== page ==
HARVARD GAZETTE ARCHIVES
An Egg A Day Is OK, Nutritionists Say
By William J. Cromie
Harvard researchers have unscrambled the egg's rotten reputation among hard-boiled cholesterol watchers: eating an egg a day does not increase the risk of heart disease or stroke, they say.
A team of nutritionists, epidemiologists, and physicians compared the consumption of eggs with the health of more than 115,000 men and women over eight to 14 years, and concluded that healthy people can eat an egg a day without raising their cholesterol to harmful levels.
"We found no significant association between consuming up to one egg a day and risk of coronary heart disease and stroke," Frank Hu, a research associate at the Harvard School of Public Health, told a meeting of journalists at Indiana University on April 20. "We specifically found no evidence for a significant increase with either recent or relatively long-term (over the past decade) egg consumption."
Study participants included more than 80,000 nurses aged 34 to 59 whose diets and health were followed for 14 years, 1980 to 1994. More than 37,000 males -- dentists, pharmacists, and other health professionals -- aged 40 to 75 were followed for eight years, 1986 to 1994. Both the Nurses Health Study and the Health Professionals Follow-up Study are large, long-running investigations conducted by Harvard Medical School and Brigham and Women's Hospital in Boston.
Cholesterol has not been absolved of being a major contributor to fatty deposits that block arteries and cause heart disease and stroke. Most physicians recommend that people consume no more than 300 milligrams of cholesterol a day. Because each one packs 213 milligrams, nutritionists advise most people to avoid more than an egg or two a week.
But the Harvard team, in a report printed in the April 21 issue of the Journal of the American Medical Association, explains the apparent contradiction by noting that eggs contain other beneficial nutrients that may counteract the effects of cholesterol. These nutrients include unsaturated fats, essential amino acids, folate, and other B vitamins.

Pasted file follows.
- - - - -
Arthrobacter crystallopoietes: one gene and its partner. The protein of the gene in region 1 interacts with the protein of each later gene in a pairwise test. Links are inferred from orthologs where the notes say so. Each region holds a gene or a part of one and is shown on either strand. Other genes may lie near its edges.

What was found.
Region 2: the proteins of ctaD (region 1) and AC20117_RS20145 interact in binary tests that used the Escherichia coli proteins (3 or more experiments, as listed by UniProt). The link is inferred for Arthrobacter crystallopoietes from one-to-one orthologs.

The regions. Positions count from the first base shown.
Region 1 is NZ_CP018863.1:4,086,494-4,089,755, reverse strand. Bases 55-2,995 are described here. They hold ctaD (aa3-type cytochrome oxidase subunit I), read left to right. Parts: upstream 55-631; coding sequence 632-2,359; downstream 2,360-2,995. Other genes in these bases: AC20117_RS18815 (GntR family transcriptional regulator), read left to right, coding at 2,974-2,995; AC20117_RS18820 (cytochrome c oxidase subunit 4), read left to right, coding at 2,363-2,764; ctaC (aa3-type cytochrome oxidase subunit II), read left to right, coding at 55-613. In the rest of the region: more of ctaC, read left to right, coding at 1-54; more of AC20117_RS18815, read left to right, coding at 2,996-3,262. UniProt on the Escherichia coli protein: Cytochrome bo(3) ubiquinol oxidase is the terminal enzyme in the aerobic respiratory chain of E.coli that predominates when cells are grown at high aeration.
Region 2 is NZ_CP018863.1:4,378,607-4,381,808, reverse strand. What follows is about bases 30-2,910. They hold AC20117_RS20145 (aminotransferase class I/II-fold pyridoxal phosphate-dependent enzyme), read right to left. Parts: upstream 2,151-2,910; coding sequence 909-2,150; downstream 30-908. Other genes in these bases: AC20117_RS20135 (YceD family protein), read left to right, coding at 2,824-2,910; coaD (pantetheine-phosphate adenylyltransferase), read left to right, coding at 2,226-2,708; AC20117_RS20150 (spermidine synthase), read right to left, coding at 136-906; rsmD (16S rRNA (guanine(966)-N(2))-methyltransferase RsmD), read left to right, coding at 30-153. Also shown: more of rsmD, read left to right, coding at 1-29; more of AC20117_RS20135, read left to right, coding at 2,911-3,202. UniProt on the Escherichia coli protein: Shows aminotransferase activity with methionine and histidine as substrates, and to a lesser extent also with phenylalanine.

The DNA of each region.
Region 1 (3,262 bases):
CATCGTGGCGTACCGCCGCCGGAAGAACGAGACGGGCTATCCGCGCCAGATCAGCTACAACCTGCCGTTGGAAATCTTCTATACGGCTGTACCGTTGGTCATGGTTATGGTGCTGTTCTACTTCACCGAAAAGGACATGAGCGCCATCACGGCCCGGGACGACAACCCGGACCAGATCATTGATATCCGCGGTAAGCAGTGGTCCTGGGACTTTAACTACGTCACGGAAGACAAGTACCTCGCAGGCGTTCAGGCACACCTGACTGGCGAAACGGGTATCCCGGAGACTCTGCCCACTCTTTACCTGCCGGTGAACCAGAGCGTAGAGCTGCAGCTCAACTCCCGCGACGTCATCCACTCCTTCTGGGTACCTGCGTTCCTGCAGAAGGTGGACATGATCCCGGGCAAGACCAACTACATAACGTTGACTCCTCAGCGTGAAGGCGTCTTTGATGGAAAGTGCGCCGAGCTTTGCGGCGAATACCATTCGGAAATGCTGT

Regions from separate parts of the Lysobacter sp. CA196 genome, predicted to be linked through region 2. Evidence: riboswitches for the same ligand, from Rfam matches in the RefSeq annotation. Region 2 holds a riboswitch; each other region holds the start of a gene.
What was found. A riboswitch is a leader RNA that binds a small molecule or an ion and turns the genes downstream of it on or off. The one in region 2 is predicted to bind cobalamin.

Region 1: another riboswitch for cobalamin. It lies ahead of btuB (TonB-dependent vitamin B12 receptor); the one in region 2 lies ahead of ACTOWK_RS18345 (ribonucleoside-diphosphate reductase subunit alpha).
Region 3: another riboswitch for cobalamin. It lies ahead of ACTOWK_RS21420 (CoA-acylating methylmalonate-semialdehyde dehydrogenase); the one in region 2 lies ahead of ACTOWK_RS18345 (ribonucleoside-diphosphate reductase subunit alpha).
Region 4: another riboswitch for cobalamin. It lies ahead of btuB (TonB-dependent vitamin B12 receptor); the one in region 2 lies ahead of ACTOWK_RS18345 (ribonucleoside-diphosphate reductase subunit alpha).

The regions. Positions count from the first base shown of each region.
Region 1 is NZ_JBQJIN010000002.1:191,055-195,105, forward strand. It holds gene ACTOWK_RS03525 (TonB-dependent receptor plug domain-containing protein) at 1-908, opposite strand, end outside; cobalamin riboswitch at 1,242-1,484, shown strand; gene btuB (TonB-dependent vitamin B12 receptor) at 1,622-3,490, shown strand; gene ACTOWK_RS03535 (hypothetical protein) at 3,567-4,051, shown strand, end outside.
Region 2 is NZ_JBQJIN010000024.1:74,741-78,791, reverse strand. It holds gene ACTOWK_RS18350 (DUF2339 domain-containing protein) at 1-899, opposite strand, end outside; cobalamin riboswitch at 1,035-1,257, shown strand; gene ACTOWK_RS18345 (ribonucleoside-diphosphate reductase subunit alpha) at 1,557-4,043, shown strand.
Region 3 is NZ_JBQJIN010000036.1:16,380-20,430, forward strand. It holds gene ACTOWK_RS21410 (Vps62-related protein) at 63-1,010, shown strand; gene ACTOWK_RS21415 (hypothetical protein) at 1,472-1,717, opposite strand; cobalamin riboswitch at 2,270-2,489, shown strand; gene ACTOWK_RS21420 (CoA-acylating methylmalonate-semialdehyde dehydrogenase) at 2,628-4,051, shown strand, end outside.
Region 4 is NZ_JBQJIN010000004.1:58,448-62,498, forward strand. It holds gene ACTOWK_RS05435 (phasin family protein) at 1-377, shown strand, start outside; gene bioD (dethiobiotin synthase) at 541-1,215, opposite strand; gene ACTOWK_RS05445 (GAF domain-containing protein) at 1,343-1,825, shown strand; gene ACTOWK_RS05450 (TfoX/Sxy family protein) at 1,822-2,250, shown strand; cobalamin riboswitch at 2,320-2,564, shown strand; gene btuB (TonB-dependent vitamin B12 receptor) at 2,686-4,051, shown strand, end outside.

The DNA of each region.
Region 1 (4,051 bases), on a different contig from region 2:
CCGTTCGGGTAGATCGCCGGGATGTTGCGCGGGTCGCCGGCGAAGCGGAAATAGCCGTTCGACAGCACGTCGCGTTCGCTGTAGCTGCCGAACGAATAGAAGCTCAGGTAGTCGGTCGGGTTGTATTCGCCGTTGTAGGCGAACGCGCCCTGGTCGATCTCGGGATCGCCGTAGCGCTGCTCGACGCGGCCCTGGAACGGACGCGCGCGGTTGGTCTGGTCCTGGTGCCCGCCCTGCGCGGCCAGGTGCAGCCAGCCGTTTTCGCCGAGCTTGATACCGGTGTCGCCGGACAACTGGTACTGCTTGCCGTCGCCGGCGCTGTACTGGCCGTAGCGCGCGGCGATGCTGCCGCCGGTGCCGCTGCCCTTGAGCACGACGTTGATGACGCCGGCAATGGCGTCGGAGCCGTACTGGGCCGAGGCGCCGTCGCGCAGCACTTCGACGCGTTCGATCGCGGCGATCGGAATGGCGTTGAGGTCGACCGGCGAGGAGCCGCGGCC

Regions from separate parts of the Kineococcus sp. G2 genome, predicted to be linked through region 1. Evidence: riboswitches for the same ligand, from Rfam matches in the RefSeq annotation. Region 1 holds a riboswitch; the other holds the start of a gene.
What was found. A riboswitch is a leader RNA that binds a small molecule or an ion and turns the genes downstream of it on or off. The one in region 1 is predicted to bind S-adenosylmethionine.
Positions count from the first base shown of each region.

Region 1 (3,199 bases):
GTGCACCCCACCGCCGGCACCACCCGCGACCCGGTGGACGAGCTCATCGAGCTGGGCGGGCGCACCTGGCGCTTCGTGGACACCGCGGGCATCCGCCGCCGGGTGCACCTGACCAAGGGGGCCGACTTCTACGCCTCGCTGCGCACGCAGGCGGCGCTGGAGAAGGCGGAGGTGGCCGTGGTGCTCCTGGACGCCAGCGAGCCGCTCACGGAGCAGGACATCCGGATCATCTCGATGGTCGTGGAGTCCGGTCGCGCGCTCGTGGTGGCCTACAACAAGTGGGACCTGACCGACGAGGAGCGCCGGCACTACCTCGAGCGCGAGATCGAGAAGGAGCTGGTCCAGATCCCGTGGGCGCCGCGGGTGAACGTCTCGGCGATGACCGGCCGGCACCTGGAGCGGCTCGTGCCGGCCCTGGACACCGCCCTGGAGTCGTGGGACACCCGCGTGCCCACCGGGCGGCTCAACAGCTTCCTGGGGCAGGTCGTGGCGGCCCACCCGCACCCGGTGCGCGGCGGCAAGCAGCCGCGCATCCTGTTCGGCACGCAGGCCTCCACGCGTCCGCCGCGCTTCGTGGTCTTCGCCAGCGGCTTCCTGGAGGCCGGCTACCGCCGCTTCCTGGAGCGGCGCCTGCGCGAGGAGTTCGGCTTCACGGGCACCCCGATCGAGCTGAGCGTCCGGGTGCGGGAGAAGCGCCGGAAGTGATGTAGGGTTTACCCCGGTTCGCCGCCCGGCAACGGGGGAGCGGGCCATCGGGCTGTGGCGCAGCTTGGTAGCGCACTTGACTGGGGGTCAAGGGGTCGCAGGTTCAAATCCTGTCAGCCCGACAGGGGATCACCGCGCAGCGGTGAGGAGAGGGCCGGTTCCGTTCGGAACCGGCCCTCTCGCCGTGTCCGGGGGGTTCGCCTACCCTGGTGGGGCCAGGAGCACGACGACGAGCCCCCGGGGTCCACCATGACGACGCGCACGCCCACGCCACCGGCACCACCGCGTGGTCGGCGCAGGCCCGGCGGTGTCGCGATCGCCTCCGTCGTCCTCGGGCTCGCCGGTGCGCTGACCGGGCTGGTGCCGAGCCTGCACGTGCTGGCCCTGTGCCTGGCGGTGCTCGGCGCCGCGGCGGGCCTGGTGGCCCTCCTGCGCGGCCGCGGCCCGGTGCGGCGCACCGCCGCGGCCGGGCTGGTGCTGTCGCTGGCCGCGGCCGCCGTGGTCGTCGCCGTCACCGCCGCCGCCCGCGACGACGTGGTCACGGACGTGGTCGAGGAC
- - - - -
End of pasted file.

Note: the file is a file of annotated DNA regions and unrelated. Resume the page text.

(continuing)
It is conceivable, they write, that the small adverse effect of an egg on "bad" cholesterol is counterbalanced by potential beneficial effects on "good" cholesterol, and by other nutrients including antioxidants, folate, and unsaturated fat. Good, or high-density, cholesterol protects blood vessels against plaque deposits. Researchers also speculate that eating eggs instead of carbohydrate-rich foods may decrease harmful blood sugar and insulin responses.
This tasty outcome, however, doesn't seem to apply to diabetics. The investigators found consumption of eggs puts diabetics at an increased risk of coronary heart disease. The reason may involve abnormalities in cholesterol transport in the body. The consistency of this finding in the two studies argues against it being a false alarm, the team writes, but "the result should be interpreted cautiously until further research is done."
Hu noted that dietary recommendations to prevent heart disease should concentrate less on cholesterol and total fat intake and more on reducing intake of saturated and trans-unsaturated fats. Saturated fat is found in meats and diary foods, trans fat in margarine, cookies, crackers and fast foods.
"Replacing saturated and trans fats with poly- and mono- unsaturated fats is an effective way to lower coronary heart disease risk," Hu said. "A relatively higher intake of poly- unsaturated fat -- corn or soybean oils -- and mono-unsaturated fat -- olive and canola oils -- actually reduces overall heart disease risk."
Copyright 1999 President and Fellows of Harvard College